Community Transformation Centers: A New Model for Hope Worldwide

By Jenny Pope

Sometimes the needs are immediate. Children are removed from their home or found wandering the streets – they need a safe place to live; a warm meal; someone who cares.

But sometimes, the needs are unseen – too far in the future to know what’s ahead. But like the first winds of a storm, you know they’re coming.

[caption id="attachment_1640" align="alignright" width="250" caption="Children in Bantu, Ethiopia receive a quality education and fresh meal each day at the Buckner-operated school and community center."][/caption]

Buckner is seeking to meet these needs through strategic preventative programs worldwide. The community transformation center, similar to community centers in the United States, is a central hub where children and families can receive social services, food, education, job training and build lasting relationships.

“When we’re talking about helping children, we’re always going to be in support of keeping children in their families and homes,” said Randy Daniels, vice president of international operations at Buckner.

"A community transformation center is designed to do this by preventing families from breaking up in the first place; by providing education opportunities for parents so they can support their children; by teaching about healthy ways to care for your family; and by educating children so they can have opportunities for a better future."

Daniels said Buckner is currently operating community centers in Jocotenango, Guatemala; Busia and Nairobi, Kenya; and Collique, Peru.

They are starting a new program in Addis Ababa, Ethiopia and raising support for new centers in El Salam, Egypt; Los Pinos and Mixco, Guatemala; Bungoma, Kenya; Las Brisas, Honduras; and Chorrillos, Peru.

"Job training has got to be a part of every community center to have any lasting transformation for families," Daniels said. Many children living in orphanages worldwide are social orphans, children whose parents are too poverty-stricken to care for them any longer.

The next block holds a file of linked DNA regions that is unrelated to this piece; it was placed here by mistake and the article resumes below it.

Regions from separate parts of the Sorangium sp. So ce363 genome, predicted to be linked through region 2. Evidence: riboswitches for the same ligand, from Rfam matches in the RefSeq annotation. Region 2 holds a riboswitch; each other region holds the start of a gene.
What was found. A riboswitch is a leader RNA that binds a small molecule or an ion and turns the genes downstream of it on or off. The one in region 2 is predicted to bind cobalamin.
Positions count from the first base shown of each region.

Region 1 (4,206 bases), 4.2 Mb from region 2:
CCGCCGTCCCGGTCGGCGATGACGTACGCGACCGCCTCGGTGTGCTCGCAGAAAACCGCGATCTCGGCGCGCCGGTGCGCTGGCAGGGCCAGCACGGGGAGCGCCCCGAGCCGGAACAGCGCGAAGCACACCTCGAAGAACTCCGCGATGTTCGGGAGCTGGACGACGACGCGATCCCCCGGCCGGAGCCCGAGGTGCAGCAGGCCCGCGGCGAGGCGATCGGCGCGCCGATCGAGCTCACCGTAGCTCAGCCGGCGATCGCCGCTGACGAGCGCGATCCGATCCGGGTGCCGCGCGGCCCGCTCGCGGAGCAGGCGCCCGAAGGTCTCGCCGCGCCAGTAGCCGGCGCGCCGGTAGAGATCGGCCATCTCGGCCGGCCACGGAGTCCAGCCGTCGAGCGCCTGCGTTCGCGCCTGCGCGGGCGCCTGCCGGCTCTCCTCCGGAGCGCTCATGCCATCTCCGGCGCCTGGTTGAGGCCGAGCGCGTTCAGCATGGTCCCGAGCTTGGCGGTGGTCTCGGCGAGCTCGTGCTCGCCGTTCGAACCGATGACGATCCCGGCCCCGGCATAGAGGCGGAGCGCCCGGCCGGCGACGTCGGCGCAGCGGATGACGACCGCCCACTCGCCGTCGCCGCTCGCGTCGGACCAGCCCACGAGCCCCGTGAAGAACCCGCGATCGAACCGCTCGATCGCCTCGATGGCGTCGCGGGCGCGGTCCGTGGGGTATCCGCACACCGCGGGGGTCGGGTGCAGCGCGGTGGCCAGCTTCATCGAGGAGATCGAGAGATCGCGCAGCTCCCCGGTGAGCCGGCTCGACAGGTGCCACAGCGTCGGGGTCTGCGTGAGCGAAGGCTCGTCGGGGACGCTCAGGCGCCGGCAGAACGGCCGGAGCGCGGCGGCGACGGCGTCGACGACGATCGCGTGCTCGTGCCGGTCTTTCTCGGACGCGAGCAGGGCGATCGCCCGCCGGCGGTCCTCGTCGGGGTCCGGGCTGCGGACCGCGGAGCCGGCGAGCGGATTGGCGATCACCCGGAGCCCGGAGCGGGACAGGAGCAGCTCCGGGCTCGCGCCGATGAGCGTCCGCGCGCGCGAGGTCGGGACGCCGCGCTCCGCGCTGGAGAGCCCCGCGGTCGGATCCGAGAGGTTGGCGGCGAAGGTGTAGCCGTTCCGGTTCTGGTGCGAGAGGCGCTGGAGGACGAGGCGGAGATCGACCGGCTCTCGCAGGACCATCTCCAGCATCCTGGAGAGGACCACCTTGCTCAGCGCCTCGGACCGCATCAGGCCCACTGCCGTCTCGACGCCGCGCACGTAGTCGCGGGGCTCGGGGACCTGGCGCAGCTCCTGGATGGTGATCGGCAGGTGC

"We’re not going to stop working with orphanages," he emphasized. "But we are going to start looking for more strategic opportunities to make an impact.

“When you’re working with an orphanage, you’re helping 100 kids. But when you’re working in a community program. you’re working with the whole community. You have the potential to transform thousands of kids’ lives and their families. And that’s what we’re all about.”

[caption id="attachment_1650" align="alignleft" width="250" caption="Older teenagers and young adults learn new job skills, like plumbing, at the job training center in Nazaret, Ethiopia."][/caption]

Daniels added that program services are the foundation for the center, but spiritual development plays a huge role. Most community centers are paired with a local church, or even offer church services at the center.

“We’ve got to reach out for them to meet people’s physical needs first. This gives us relational capital and helps establish our commitment to caring about them,” he said. “Once this has happened, spiritual development can really take place. We couldn’t really call these transformation centers without God’s help.”

To help support Buckner’s efforts with community transformation centers internationally, please contact Buckner Foundation at 214-758-8050 or click here to make a donation today.

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